Those who receive God’s grace do not then hide behind grace from God. Of course, they cannot hide. But some people think if they close their eyes and can see no one then no one can see them. It shows a complete lack of understanding of our position before God if we say we follow Him but continue to sin without recognizing sin. Those who have been given new life, and are a new creation, even while remaining in the old body, hunger and thirst after righteousness as a natural result of receiving grace.

To hunger and thirst after the righteousness of God shows a change from seeking and needing the world, which is running toward death, to seeking and needing God, which is running toward Him and life. A fundamental change occurs caused by God within the essence of those chosen. This change is the spiritual death of the person, who is condemned by sin and sentenced to death, to their raising up to new life because of Christ’s righteous sacrifice. Whether struggling for food or with the provocation of sin it is the battlefield of the physical which reveals the desperate need for the spiritual.

God takes those who are His and sets them apart from the world for Himself. In theology proper this is called “sanctification.” This setting apart is not complete while any remain in the physical world, bound by sinful flesh. So it is not the completion of being set apart, the final result of sanctification, but the striving for and pursuit of, the hungering and thirsting for the final place which is most important for all who remain in the world.

As related to man created in God’s image sanctification means several things in Scripture. First, it means to intellectually acknowledge the righteousness of God.

But even if you should suffer for righteousness’ sake, you will be blessed. Have no fear of them, nor be troubled, but in your hearts regard Christ the Lord as holy, always being prepared to make a defense to anyone who asks you for a reason for the hope that is in you” [1 Peter 3:14-15 ESV].

Being ready with the defense demands every citizen work out in their minds why they are who they are. When Jesus prays “Our Father in heaven, hallowed be your name” [Matthew 6:9 ESV] it is an acknowledgment of our position before and need of Him.

Sanctification also means to separate from that which is sinful or profane, that which corrupts. It is an emotional response to the moral demands of God resulting in repentance and trust in God. He will keep His promise to redeem us though we are ever sinful in this life. “They are not of the world, just as I am not of the world. Sanctify them in the truth; your word is truth” [John 17:16-17 ESV].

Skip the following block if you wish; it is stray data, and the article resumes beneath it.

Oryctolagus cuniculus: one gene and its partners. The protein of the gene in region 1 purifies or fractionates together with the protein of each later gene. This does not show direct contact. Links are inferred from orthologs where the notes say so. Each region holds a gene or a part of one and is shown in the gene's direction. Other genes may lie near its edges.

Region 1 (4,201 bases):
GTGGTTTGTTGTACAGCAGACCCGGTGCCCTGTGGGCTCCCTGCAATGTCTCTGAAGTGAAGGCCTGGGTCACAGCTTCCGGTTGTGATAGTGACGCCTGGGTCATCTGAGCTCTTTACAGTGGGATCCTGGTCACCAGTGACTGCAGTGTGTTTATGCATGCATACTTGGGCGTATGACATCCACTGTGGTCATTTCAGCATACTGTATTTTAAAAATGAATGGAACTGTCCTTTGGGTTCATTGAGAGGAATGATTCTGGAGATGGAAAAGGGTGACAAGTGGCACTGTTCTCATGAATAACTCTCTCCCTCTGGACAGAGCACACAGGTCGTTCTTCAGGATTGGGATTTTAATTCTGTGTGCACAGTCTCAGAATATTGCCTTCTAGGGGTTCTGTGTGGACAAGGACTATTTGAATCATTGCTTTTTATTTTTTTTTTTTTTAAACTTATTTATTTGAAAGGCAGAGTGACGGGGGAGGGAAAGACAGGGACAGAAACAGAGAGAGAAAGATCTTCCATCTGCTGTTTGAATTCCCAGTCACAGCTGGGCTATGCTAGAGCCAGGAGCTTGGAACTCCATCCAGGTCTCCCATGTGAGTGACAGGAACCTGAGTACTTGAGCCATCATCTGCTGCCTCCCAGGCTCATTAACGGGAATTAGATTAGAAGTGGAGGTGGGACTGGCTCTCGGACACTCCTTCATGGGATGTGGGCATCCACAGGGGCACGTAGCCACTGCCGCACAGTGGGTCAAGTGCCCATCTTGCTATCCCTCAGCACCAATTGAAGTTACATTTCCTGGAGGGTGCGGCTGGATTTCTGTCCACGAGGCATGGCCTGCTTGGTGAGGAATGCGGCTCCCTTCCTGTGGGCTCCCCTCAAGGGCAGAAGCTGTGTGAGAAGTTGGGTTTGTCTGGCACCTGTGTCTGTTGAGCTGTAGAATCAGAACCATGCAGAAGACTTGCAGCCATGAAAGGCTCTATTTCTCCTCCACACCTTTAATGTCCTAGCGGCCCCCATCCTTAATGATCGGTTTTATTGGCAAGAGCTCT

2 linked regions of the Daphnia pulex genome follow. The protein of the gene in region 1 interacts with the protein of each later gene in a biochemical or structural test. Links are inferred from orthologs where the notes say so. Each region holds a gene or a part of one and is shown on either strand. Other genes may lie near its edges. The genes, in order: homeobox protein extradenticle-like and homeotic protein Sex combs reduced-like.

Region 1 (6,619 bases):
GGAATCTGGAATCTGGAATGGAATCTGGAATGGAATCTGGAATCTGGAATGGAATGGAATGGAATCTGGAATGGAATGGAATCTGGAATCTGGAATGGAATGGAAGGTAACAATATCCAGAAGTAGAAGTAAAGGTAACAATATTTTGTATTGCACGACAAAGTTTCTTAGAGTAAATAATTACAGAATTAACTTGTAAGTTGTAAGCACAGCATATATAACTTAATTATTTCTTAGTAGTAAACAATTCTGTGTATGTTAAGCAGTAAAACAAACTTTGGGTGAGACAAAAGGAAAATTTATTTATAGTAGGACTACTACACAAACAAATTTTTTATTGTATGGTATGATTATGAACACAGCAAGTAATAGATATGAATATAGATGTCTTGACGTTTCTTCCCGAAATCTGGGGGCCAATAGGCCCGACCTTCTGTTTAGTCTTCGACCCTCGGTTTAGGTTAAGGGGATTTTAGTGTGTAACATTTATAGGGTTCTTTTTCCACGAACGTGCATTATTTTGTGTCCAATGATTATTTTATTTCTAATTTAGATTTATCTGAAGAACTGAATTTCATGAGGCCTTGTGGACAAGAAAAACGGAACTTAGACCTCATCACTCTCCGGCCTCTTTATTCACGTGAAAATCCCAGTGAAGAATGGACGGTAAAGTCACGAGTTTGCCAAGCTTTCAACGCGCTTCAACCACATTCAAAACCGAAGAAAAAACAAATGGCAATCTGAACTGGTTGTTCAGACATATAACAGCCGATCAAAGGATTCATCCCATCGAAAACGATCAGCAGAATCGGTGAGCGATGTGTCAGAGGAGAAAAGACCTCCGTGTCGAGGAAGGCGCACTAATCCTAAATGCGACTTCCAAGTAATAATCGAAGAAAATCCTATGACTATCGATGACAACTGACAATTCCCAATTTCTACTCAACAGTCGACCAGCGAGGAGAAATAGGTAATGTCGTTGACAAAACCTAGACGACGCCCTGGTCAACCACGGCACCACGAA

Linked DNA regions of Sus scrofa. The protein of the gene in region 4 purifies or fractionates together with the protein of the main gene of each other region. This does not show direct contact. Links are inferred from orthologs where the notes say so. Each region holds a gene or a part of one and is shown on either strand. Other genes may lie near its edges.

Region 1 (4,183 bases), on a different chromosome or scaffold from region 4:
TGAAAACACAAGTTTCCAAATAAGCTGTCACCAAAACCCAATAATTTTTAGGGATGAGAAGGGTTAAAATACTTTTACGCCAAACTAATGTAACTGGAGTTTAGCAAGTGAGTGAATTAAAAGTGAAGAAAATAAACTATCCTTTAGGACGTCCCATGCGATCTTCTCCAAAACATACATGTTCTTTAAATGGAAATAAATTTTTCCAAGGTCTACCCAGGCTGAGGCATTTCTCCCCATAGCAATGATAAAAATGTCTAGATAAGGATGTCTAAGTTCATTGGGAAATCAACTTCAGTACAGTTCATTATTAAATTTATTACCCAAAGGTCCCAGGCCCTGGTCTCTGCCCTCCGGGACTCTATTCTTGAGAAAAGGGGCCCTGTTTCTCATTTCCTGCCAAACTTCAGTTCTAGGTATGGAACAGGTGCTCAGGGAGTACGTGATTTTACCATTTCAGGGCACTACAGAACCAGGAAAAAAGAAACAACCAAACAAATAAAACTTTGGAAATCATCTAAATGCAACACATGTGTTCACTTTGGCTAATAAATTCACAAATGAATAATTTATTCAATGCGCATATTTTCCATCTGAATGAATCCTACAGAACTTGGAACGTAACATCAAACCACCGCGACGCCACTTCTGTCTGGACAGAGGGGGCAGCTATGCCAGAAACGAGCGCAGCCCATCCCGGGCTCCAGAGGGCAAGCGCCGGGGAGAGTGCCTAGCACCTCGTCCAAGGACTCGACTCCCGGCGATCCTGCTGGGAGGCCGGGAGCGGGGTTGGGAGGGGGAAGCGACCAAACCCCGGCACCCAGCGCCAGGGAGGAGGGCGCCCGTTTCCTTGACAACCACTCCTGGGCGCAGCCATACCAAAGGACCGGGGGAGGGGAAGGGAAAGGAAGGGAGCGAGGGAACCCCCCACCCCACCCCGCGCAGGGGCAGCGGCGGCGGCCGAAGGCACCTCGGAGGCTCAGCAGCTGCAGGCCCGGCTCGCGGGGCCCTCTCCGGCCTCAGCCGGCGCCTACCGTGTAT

Finally, sanctification means to purify. Here, all which corrupts is driven out of our life as if by fire and we voluntarily give Him control.

Husbands, love your wives, as Christ loved the church and gave himself up for her, that he might sanctify her, having cleansed her by the washing of water with the word, so that he might present the church to himself in splendor, without spot or wrinkle or any such thing, that she might be holy and without blemish” [Ephesians 5:25-27 ESV].

Nothing impure will come before God. Everything, and everyone who comes into His presence must be pure and undefiled.

For if the sprinkling of defiled persons with the blood of goats and bulls and with the ashes of a heifer sanctifies for the purification of the flesh, how much more will the blood of Christ, who through the eternal Spirit offered himself without blemish to God, purify our conscience from dead works to serve the living God” [Hebrews 9:13-14 ESV].

Sanctification is separation from the use of self, the use of the world, and the  manipulation of Satan for the dedicated use of God. Christ’s righteousness is imputed to the believer and they are conformed to the image of Christ. Obedience to God drives sin out of those who are His. God uses this world, our flesh and Satan to prepare us for eternity. This preparation is the process of sanctification and will not be stopped. However, there is no expectation of sinless perfection in this life, only the pursuit of God, the hungering and thirsting after His righteousness. We must fight and strive for God as if our lives depend upon reaching Him.